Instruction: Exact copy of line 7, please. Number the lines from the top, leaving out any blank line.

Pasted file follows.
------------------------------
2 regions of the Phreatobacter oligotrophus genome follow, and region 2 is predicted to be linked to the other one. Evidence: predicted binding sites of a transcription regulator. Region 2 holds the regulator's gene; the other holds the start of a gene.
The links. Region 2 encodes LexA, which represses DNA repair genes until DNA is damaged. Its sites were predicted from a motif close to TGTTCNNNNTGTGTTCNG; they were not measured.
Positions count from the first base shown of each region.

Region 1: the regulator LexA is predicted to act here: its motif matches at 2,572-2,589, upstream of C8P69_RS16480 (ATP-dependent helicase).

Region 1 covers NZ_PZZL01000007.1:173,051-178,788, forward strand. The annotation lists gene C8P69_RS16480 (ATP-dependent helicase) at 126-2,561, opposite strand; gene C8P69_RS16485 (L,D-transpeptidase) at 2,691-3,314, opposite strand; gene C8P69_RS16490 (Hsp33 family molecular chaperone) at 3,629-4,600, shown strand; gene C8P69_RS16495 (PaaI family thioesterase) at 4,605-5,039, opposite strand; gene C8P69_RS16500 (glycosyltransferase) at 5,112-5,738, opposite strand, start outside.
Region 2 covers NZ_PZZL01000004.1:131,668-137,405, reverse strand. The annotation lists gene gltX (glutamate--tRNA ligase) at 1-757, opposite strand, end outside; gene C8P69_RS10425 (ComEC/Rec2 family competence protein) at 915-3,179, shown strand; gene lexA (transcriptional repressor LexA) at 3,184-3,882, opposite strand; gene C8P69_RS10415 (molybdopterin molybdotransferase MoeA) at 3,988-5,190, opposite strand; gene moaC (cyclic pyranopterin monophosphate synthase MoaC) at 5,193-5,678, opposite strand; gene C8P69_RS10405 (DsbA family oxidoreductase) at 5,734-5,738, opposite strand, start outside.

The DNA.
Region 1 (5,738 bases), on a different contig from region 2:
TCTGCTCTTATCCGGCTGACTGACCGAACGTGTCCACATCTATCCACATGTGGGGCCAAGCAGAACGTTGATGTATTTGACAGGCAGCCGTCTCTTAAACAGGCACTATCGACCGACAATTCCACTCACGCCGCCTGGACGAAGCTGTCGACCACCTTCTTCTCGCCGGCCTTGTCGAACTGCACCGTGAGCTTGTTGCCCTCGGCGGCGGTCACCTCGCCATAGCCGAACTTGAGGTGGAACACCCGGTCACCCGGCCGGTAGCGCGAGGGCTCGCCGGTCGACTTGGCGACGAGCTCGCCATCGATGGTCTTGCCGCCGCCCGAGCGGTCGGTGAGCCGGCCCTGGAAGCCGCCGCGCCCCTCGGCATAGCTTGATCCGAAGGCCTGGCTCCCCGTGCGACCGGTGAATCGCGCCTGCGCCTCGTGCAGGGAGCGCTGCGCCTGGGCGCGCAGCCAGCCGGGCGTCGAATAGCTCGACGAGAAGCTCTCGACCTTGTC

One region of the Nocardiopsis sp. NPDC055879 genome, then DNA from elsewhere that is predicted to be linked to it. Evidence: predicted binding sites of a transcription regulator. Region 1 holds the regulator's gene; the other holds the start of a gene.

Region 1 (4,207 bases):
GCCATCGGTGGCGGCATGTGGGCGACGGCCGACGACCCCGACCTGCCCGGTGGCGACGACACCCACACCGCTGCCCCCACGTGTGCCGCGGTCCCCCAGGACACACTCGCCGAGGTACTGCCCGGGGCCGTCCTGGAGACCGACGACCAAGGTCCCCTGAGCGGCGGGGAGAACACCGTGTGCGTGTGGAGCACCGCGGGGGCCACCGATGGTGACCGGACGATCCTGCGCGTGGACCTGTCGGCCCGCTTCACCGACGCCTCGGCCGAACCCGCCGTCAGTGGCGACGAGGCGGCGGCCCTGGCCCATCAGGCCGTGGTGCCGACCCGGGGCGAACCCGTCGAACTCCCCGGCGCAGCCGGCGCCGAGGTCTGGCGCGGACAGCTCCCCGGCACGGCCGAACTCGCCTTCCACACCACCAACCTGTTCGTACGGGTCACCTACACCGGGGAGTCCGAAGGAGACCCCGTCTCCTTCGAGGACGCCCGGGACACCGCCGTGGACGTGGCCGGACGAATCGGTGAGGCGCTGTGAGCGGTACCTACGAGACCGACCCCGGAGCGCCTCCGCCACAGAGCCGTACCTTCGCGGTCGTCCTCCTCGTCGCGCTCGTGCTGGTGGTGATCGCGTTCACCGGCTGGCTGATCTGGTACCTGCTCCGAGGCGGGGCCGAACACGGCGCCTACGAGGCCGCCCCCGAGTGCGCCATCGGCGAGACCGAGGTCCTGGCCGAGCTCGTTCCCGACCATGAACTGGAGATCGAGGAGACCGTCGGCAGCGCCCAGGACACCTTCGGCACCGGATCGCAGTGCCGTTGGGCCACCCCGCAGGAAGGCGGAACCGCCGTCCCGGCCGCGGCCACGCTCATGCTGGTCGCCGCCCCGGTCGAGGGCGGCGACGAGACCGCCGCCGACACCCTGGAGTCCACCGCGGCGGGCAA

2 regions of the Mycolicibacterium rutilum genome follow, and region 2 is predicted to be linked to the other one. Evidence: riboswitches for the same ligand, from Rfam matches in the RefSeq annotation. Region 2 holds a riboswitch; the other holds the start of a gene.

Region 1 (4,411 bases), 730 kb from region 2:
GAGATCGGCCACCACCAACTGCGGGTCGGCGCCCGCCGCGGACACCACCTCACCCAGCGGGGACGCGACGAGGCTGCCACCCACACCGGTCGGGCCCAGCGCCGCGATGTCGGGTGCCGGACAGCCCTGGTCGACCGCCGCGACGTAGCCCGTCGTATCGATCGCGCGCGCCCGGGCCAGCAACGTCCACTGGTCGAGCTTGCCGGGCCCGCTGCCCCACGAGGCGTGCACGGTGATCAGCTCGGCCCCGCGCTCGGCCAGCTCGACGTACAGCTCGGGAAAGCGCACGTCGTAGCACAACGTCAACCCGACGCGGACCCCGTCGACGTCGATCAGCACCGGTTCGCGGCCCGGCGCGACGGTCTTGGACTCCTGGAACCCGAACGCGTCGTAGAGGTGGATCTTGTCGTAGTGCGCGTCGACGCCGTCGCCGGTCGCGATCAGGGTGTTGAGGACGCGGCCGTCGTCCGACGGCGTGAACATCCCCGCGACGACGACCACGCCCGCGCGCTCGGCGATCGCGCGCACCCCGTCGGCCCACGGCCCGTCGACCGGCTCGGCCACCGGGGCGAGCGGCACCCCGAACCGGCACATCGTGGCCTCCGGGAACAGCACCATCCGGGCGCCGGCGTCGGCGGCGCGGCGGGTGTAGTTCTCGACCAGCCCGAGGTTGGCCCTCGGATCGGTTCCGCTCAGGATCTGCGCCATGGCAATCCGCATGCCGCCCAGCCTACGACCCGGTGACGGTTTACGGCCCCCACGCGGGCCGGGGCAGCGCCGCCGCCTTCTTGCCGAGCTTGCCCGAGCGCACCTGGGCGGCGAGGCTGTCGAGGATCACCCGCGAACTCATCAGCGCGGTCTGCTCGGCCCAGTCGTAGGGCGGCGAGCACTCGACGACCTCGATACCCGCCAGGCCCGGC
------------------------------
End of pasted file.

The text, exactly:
The DNA.